By means of the portal system, patients can access their medical information hours after their encounter and can correspond with queries to their physicians through e-messaging, allowing for a direct online relationship to be cultivated.  However, confusion can be experienced by the patient without a medical background who strives to make sense of the large amount of medical information they have access to.
6. Patient Physician Communication

For better or worse, the EMR has significantly altered patient-physician communication.  Studies show that eye contact is decreased after EMR implementation, and this can have a negative impact on a patient-physician relationship [11].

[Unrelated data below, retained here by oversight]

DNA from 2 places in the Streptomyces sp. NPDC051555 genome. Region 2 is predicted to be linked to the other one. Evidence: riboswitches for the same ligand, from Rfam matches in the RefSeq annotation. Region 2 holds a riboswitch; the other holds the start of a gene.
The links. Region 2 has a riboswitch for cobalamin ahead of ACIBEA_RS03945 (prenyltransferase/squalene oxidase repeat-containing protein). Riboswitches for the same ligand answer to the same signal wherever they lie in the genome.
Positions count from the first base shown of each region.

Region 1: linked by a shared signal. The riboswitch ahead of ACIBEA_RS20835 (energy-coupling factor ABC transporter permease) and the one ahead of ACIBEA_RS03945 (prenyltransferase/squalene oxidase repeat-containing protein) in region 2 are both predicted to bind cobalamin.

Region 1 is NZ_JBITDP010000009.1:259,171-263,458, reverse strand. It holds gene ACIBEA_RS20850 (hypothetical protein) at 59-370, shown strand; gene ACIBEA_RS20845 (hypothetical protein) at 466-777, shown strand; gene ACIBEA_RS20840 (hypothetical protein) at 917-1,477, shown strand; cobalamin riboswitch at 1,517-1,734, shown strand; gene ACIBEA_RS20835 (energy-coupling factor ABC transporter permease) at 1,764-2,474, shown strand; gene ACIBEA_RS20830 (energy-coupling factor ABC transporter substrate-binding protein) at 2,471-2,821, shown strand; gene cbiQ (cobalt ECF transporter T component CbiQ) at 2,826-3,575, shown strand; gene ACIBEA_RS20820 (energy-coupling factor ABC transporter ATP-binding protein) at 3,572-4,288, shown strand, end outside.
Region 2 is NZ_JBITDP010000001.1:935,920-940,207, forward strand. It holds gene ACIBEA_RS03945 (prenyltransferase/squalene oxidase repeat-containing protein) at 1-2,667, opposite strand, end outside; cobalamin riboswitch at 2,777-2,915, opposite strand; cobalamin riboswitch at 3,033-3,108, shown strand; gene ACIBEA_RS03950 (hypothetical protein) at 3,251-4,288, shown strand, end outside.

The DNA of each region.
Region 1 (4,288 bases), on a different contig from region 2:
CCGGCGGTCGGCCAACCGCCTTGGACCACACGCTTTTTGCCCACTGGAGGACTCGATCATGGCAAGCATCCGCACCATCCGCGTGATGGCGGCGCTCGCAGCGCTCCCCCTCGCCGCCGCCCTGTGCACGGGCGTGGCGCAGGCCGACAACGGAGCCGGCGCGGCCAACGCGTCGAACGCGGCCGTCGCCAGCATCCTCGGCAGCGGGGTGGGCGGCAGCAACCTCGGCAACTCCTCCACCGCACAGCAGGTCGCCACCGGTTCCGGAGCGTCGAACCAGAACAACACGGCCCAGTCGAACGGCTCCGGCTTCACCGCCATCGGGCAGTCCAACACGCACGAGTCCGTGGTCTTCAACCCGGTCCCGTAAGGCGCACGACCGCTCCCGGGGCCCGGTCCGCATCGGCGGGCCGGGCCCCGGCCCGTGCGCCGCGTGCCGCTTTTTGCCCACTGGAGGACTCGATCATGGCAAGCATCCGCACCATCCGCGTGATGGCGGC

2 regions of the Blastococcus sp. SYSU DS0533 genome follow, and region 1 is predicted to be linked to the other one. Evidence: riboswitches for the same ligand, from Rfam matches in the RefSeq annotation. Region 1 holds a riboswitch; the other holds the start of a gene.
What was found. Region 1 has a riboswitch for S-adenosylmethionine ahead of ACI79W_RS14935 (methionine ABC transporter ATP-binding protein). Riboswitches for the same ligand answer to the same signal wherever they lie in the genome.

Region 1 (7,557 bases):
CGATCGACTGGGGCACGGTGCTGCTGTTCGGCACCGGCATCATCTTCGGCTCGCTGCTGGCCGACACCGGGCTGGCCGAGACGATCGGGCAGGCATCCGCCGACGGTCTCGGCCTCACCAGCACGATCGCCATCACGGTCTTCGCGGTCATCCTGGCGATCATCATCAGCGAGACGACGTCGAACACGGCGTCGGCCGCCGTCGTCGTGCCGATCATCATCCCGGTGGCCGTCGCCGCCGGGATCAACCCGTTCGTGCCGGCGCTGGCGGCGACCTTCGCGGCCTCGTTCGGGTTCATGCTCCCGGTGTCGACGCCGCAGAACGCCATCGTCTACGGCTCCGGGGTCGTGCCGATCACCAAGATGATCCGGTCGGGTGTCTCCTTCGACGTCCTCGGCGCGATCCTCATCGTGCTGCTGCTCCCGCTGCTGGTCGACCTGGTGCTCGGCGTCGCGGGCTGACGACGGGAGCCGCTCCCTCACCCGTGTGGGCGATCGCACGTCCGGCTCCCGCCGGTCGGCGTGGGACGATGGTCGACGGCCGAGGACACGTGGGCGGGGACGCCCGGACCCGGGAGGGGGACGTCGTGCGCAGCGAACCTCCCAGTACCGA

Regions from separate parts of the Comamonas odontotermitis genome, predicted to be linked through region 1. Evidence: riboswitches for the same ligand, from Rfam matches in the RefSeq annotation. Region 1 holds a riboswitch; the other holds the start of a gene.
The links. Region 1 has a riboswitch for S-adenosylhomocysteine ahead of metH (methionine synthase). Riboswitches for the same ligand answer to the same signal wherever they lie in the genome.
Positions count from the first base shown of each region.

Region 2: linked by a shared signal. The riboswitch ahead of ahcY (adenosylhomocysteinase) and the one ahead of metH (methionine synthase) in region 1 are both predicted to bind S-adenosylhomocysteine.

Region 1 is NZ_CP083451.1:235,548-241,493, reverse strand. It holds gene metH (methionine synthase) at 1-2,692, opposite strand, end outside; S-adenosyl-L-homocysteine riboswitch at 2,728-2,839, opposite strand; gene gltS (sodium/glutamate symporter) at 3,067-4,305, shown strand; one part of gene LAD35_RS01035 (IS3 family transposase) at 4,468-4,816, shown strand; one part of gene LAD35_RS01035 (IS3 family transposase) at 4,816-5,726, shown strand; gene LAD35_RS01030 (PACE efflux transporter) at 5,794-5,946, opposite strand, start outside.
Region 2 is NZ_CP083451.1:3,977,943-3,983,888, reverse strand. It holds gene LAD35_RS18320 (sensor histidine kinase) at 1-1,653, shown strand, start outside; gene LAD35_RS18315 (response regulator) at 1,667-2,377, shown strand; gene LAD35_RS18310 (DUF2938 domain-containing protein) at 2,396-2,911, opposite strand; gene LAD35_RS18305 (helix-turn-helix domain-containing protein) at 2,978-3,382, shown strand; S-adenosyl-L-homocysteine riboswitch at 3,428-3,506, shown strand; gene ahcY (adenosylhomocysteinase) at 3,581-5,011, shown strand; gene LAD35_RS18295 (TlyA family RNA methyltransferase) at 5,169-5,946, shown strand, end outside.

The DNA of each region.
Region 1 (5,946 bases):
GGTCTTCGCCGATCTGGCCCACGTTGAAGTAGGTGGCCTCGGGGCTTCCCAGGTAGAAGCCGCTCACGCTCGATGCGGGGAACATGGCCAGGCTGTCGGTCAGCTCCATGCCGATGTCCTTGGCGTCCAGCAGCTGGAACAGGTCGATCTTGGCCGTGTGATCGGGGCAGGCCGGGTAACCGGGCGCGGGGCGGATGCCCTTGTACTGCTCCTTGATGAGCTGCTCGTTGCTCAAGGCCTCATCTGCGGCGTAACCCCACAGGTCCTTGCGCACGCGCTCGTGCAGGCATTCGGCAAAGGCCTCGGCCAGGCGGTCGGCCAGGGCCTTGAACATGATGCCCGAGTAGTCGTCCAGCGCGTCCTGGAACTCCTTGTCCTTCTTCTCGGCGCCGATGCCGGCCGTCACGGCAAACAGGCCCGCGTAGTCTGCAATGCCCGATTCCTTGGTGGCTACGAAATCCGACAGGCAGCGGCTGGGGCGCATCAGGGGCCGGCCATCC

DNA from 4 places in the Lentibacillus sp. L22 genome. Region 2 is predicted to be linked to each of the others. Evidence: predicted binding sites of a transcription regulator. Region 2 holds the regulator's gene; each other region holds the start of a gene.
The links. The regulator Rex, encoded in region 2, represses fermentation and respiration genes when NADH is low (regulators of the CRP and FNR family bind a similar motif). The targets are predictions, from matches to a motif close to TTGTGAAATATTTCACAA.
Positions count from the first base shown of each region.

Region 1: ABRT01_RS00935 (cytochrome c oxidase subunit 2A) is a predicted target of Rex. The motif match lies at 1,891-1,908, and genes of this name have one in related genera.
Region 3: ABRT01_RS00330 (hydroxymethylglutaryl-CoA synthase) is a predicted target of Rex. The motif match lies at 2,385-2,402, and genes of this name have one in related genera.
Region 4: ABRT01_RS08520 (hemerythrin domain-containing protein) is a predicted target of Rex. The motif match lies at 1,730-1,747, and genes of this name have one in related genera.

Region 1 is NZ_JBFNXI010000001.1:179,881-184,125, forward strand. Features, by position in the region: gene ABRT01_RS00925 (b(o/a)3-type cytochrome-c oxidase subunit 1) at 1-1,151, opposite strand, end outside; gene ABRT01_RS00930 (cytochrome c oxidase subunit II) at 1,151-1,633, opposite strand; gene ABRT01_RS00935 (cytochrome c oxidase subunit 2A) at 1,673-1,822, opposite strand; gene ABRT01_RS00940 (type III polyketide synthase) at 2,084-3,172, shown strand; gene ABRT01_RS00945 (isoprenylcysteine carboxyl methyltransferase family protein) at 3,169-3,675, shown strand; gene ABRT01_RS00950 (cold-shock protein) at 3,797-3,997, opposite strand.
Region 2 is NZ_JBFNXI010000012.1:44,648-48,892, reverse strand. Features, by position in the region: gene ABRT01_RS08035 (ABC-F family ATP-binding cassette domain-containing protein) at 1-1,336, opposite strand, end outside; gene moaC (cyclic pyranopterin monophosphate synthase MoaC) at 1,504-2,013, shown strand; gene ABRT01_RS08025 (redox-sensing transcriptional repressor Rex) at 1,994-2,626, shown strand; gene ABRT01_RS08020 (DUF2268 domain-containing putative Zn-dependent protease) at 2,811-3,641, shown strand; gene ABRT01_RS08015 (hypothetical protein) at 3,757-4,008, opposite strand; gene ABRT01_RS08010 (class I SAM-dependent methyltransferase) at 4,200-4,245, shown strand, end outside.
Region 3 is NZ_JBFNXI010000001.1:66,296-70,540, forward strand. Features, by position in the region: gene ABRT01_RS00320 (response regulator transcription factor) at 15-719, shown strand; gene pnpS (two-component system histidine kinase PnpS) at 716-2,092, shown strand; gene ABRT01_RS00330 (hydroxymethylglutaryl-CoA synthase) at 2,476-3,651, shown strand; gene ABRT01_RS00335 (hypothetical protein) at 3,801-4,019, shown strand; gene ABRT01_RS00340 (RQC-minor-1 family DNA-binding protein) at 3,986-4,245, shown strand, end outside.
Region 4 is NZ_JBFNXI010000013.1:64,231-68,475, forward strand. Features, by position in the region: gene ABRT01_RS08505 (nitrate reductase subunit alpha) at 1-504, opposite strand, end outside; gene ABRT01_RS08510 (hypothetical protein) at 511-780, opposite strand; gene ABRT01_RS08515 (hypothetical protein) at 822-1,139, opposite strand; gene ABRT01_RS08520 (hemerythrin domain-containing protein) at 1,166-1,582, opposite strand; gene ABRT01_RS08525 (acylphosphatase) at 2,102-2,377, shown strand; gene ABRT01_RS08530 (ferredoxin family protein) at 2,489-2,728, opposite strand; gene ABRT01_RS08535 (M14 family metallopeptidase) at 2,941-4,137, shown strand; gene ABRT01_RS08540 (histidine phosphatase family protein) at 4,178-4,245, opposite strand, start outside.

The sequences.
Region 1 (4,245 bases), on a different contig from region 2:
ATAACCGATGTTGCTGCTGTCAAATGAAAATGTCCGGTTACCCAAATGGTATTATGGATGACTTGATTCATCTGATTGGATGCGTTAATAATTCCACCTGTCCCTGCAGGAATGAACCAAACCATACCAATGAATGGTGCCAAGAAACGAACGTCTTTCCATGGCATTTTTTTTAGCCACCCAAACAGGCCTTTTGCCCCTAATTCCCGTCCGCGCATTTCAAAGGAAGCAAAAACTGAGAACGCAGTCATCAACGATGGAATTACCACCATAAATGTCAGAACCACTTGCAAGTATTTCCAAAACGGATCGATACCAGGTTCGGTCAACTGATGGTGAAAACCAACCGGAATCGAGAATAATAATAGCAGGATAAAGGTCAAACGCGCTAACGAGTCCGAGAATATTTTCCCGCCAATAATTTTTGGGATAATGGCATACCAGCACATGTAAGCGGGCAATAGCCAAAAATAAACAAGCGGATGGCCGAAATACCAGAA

As we enter the age of transparency and push to upgrade our office gadgets to the newest version of technology and data capture techniques, we must keep in mind the ways in which data is being collected, depicted, and interpreted to ensure that data accuracy and information integrity is not compromised.  We must also question how accurate the information displayed in the EMR truly is.
7. Does the EMR Improve Patient Safety?